Although parents have come together in productive ways concerning the general health, care and education of their children since the beginning of the 1900s, in the area of substance abuse prevention, what is known as the "Parent Movement" actually first began in the late 1970s. At that time parent action groups began forming in response to the then rapid increase of drug use among America's youth. "Recreational" drugs, especially marijuana, once limited to the counter-culture of the 1960s had become socially acceptable to a major portion of the population, and their use became widespread.

Many parents grew concerned about this epidemic and "responded by taking on the responsibility of educating neighbors and friends," (The American Prevention Movement, National Families In Action). Parents organized themselves into action groups and began reclaiming their communities by working to close shops that openly sold drug paraphernalia and by closing neighborhood crack houses. In effect, parents became the drug abuse prevention specialists of the 1980s, and the movement became known as the "Parent Movement."

Throughout the 1980s, as more and more parents were educated about the drug problem and determined to do whatever it took to help their young people stay drug free, trends in drug use among America's young people began going down. Simultaneously, as public awareness of the drug use problem increased, so did the demand for substance abuse prevention and education strategies. Parents across the United States began to advocate vigorously for prevention messages and services to be directed to youth and their families.

Parent and community groups grew both in size and in numbers. National parent groups such as National Families In Action (NFIA), National Federation of Parents for Drug Free Youth (later known as National Family Partnership, or NFP), Parent's Resource Institute for Drug Education (PRIDE), and the American Council on Drug Education (ACDE), were organized. Many States launched parent initiatives. Parenting education programs began to include more substance abuse specific information.

Although the National Institute on Drug Abuse (NIDA) had prevention as part of their mission, the need for greater help at the Federal level became apparent and the Anti-Drug Abuse Act of 1986 created the U.S. Office for Substance Abuse Prevention (OSAP). Grants for substance abuse prevention programs and groups were awarded, support materials were generated and technical assistance was made available to parent action groups all over the country. Strong parent involvement coupled with increased funding made a powerful combination; drug use trends among America's youth went down.

Over the next decade, an erroneous attitude developed that the drug "war" was over. Consequently, the level of parent involvement in the struggle against substance abuse fell lower and lower, as did funding for substance abuse prevention efforts.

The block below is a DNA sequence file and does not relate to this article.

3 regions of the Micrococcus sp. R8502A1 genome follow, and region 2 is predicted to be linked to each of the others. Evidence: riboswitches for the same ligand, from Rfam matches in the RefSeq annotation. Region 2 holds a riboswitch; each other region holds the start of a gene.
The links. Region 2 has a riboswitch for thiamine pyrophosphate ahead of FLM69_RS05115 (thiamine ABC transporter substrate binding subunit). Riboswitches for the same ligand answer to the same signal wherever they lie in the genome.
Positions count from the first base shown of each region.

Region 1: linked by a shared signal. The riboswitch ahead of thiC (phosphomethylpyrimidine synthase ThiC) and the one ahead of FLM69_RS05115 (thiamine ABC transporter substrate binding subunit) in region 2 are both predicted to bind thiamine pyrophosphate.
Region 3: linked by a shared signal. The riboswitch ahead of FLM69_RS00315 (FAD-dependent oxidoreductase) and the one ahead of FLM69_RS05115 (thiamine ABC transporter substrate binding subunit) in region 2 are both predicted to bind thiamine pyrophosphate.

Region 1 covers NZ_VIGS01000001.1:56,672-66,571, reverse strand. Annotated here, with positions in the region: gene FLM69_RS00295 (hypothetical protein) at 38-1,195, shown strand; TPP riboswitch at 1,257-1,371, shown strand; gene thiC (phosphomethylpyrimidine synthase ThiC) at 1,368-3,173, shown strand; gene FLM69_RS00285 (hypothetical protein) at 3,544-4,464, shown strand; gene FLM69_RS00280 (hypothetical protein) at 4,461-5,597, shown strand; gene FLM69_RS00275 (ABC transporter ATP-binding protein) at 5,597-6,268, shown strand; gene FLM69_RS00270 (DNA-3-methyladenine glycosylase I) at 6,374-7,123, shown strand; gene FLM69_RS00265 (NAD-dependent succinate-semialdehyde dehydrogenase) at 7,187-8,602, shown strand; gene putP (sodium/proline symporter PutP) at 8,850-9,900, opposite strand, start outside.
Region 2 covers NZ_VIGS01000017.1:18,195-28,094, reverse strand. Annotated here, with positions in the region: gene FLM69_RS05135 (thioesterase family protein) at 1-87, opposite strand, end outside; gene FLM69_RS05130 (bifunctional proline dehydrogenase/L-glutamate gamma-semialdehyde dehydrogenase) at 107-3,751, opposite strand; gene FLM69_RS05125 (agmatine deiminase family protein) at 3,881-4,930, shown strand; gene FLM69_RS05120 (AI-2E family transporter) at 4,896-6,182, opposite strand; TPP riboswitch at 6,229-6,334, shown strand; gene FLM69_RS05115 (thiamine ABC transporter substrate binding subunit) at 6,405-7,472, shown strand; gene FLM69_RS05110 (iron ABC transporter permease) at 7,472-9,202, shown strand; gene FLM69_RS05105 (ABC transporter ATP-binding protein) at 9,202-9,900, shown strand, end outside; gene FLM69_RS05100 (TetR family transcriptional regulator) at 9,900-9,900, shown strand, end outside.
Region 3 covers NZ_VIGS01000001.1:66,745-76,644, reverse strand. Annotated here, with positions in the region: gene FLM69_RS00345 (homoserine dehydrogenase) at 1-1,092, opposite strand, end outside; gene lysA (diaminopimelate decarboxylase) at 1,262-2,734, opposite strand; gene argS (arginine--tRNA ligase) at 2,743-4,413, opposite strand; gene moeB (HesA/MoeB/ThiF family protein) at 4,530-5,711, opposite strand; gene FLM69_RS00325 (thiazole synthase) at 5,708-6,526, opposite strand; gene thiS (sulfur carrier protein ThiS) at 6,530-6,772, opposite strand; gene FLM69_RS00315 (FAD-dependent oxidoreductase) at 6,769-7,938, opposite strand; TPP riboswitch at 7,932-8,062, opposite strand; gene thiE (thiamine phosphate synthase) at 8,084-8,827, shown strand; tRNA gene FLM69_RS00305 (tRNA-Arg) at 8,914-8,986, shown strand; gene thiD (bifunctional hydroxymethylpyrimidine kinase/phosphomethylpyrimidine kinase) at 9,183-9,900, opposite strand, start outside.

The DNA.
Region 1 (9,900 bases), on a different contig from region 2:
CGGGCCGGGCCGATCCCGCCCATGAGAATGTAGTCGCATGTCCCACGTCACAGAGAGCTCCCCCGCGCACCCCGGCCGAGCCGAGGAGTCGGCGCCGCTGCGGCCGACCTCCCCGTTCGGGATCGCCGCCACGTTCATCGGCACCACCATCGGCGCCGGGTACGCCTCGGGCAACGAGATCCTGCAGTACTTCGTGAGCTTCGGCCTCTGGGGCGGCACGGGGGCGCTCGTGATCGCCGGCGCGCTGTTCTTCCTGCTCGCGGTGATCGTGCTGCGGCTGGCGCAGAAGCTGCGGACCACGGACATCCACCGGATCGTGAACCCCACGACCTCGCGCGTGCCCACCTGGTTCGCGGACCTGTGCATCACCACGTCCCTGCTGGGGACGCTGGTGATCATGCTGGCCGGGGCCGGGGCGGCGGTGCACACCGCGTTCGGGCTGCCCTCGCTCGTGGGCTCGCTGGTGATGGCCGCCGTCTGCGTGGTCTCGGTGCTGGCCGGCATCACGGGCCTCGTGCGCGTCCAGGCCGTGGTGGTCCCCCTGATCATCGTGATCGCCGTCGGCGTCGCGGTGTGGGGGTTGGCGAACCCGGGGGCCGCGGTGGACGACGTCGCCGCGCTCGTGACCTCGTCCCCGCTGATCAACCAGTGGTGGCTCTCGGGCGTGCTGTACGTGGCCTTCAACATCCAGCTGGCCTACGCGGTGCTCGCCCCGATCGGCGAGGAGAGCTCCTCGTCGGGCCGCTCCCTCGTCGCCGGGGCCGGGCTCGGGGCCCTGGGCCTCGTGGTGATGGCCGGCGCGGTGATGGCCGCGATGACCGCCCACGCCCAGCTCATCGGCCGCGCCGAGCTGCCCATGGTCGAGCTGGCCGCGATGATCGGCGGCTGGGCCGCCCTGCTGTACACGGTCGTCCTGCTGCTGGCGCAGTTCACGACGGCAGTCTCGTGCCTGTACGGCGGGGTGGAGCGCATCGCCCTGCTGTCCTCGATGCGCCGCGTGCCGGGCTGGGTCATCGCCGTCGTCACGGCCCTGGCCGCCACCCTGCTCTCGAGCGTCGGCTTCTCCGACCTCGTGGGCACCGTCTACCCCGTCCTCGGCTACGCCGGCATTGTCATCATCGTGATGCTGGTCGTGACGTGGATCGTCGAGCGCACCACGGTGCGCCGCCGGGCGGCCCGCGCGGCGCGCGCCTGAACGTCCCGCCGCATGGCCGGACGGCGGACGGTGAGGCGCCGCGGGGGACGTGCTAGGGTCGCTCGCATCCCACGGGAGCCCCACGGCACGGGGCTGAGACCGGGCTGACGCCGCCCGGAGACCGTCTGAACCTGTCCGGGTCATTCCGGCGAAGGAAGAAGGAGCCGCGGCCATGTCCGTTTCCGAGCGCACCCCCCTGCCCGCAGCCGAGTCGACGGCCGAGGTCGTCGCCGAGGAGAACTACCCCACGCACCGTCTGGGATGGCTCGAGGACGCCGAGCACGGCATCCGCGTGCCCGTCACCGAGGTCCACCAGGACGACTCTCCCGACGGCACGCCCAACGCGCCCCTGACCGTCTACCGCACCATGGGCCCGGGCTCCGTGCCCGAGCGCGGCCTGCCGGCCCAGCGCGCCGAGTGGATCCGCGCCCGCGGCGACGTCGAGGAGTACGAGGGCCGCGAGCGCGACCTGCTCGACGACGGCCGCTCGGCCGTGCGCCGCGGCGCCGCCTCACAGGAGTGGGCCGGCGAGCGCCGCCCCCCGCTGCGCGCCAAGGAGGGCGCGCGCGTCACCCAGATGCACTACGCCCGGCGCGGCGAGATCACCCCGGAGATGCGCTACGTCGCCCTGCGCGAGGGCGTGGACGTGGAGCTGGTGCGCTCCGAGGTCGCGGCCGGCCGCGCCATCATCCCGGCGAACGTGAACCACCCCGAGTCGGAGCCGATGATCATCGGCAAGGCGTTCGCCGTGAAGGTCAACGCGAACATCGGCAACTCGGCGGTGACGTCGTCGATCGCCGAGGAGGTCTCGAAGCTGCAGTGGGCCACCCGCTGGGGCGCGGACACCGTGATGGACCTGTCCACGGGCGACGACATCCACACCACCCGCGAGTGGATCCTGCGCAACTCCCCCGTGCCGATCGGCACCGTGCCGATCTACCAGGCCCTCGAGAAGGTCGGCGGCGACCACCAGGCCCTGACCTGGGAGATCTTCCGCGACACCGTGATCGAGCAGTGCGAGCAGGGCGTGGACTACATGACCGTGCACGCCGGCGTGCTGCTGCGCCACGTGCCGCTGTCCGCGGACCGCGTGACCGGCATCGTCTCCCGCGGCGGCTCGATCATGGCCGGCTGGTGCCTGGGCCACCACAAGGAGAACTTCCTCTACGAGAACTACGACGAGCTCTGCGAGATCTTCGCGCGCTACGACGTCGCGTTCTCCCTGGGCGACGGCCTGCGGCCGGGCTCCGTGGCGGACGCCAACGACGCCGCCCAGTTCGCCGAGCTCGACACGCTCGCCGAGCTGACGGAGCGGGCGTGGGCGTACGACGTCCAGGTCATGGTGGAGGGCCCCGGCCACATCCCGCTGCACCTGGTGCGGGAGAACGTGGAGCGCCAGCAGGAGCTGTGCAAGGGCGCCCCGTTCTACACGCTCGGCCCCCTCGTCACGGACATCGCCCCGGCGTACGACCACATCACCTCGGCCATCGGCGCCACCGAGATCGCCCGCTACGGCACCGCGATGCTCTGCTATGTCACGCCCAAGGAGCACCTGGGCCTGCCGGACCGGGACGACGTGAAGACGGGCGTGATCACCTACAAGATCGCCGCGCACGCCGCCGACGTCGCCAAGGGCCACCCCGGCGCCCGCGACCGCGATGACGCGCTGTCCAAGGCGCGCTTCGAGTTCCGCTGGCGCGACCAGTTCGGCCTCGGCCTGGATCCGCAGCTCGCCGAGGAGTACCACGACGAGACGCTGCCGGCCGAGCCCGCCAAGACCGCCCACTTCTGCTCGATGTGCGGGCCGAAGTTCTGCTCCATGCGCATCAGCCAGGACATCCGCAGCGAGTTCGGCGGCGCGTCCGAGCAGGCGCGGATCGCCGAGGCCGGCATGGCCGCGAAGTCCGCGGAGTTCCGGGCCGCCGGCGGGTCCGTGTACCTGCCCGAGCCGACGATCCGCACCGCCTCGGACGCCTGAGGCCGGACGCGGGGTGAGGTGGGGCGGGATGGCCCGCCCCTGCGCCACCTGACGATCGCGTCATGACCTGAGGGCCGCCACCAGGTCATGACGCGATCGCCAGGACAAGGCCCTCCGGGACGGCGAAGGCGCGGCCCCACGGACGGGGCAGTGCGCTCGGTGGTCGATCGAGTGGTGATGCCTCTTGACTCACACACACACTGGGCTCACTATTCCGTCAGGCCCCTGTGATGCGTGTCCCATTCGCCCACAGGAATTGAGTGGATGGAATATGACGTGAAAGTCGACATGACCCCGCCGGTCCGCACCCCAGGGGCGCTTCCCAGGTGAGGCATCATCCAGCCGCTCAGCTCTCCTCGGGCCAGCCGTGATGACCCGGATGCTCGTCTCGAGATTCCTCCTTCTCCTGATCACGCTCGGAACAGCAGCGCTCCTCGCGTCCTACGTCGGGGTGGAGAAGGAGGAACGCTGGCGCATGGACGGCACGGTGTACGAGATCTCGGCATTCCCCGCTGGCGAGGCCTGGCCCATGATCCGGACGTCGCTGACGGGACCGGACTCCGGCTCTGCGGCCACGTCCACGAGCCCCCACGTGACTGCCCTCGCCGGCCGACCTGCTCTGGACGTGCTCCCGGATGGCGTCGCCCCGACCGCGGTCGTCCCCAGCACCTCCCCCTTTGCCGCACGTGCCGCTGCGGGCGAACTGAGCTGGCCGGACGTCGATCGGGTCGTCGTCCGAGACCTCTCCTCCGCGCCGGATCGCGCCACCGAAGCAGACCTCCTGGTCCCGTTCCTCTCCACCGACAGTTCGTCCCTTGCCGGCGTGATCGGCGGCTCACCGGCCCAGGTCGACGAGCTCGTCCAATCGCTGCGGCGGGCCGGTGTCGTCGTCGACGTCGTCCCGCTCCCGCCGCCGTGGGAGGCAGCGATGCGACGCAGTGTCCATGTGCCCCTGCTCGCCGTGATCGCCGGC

In the mid 1990s, drug use among America's youth once again began to climb. Substance abuse and related issues resurfaced as major societal concerns; parents were voting on legalization of marijuana and other drugs; underage drinking had become a "rite of passage" for young people.

Responding at the Federal level to the upward trend in drug use, the Department of Health and Human Services (HHS), under the leadership of Secretary Donna Shalala, created the Youth Substance Abuse Prevention Initiative (YSAPI). This initiative was designed as a complement to the first goal of the President's 1998 National Drug Control Strategy (a ten-year plan), which is to "Educate and enable America's youth to reject illegal drugs as well as the underage use of alcohol and tobacco."

Secretary Shalala designated the Substance Abuse and Mental Health Services Administration (SAMHSA) as the lead agency for YSAPI. SAMHSA was charged with coordinating HHS programs and collaborating with other organizations to reverse the upward trend of alcohol, marijuana and illicit drug use among 12-17 year olds.

An important component of the Youth Substance Abuse Prevention Initiative, is the Parenting IS Prevention Project (PIPP). PIPP strengthens existing anti-drug programs for parents and families while expanding participation and regenerating enthusiasm for a national parenting effort by:
  • Providing information, referral and networking with parents and organizations regarding substance abuse prevention;
  • Maintaining an interactive web site at;
  • Identifying, assisting and mobilizing parents and other appropriate adults for youth substance abuse prevention;
  • Maintaining a Washington, DC area National Parent Networking Office and
  • Working with appropriate media to feature messages promoting parent focused youth substance abuse prevention.
Research tells us there are things parents can do to prevent a variety of risky behaviors among their kids, including drug use. The National Longitudinal Study on Adolescent Health, published in the Journal of the American Medical Association, September 1997, found that students who reported close emotional ties with their families and parents were significantly less likely to engage in the use of drugs, cigarettes and alcohol.

Parents are our children's best line of defense against the loss of their right to a safe, drug free environment. With this in mind, there is an ongoing, comprehensive Federal effort to work with national and community parent and substance abuse prevention organizations all over America in mobilizing parents and revitalizing the parent movement.